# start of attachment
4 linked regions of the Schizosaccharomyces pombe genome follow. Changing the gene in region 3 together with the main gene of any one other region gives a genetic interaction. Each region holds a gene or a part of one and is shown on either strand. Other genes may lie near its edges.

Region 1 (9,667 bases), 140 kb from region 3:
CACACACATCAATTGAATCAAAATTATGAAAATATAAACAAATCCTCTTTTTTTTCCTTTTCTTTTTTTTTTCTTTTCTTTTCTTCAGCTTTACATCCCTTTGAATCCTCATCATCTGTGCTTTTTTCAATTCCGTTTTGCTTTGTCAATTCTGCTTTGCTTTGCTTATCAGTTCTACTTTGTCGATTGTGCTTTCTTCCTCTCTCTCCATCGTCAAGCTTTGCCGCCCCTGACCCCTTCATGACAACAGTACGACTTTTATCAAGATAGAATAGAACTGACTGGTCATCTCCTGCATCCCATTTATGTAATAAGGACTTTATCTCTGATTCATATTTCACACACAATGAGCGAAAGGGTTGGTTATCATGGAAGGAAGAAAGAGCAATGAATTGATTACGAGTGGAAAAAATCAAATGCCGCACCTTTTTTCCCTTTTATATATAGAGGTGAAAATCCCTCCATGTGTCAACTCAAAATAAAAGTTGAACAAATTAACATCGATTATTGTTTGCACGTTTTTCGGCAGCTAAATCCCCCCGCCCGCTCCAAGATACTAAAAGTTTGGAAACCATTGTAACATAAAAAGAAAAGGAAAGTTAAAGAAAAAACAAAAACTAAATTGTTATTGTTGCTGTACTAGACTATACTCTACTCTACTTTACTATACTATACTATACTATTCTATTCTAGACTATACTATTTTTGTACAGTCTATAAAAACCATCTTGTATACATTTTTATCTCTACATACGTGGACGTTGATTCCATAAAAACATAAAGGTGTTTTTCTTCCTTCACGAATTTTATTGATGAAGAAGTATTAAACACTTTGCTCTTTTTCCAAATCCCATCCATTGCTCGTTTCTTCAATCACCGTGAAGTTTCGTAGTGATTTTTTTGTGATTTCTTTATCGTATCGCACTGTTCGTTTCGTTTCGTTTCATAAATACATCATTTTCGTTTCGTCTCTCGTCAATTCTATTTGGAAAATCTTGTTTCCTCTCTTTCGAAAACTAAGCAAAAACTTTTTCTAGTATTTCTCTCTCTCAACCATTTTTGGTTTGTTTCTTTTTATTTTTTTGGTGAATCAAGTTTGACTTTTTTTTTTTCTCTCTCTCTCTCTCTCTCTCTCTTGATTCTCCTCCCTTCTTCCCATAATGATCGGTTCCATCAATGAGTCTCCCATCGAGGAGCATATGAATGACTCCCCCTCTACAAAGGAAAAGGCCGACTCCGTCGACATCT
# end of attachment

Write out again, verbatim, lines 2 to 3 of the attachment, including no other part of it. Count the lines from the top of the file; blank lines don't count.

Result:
Region 1 (9,667 bases), 140 kb from region 3:
CACACACATCAATTGAATCAAAATTATGAAAATATAAACAAATCCTCTTTTTTTTCCTTTTCTTTTTTTTTTCTTTTCTTTTCTTCAGCTTTACATCCCTTTGAATCCTCATCATCTGTGCTTTTTTCAATTCCGTTTTGCTTTGTCAATTCTGCTTTGCTTTGCTTATCAGTTCTACTTTGTCGATTGTGCTTTCTTCCTCTCTCTCCATCGTCAAGCTTTGCCGCCCCTGACCCCTTCATGACAACAGTACGACTTTTATCAAGATAGAATAGAACTGACTGGTCATCTCCTGCATCCCATTTATGTAATAAGGACTTTATCTCTGATTCATATTTCACACACAATGAGCGAAAGGGTTGGTTATCATGGAAGGAAGAAAGAGCAATGAATTGATTACGAGTGGAAAAAATCAAATGCCGCACCTTTTTTCCCTTTTATATATAGAGGTGAAAATCCCTCCATGTGTCAACTCAAAATAAAAGTTGAACAAATTAACATCGATTATTGTTTGCACGTTTTTCGGCAGCTAAATCCCCCCGCCCGCTCCAAGATACTAAAAGTTTGGAAACCATTGTAACATAAAAAGAAAAGGAAAGTTAAAGAAAAAACAAAAACTAAATTGTTATTGTTGCTGTACTAGACTATACTCTACTCTACTTTACTATACTATACTATACTATTCTATTCTAGACTATACTATTTTTGTACAGTCTATAAAAACCATCTTGTATACATTTTTATCTCTACATACGTGGACGTTGATTCCATAAAAACATAAAGGTGTTTTTCTTCCTTCACGAATTTTATTGATGAAGAAGTATTAAACACTTTGCTCTTTTTCCAAATCCCATCCATTGCTCGTTTCTTCAATCACCGTGAAGTTTCGTAGTGATTTTTTTGTGATTTCTTTATCGTATCGCACTGTTCGTTTCGTTTCGTTTCATAAATACATCATTTTCGTTTCGTCTCTCGTCAATTCTATTTGGAAAATCTTGTTTCCTCTCTTTCGAAAACTAAGCAAAAACTTTTTCTAGTATTTCTCTCTCTCAACCATTTTTGGTTTGTTTCTTTTTATTTTTTTGGTGAATCAAGTTTGACTTTTTTTTTTTCTCTCTCTCTCTCTCTCTCTCTCTTGATTCTCCTCCCTTCTTCCCATAATGATCGGTTCCATCAATGAGTCTCCCATCGAGGAGCATATGAATGACTCCCCCTCTACAAAGGAAAAGGCCGACTCCGTCGACATCT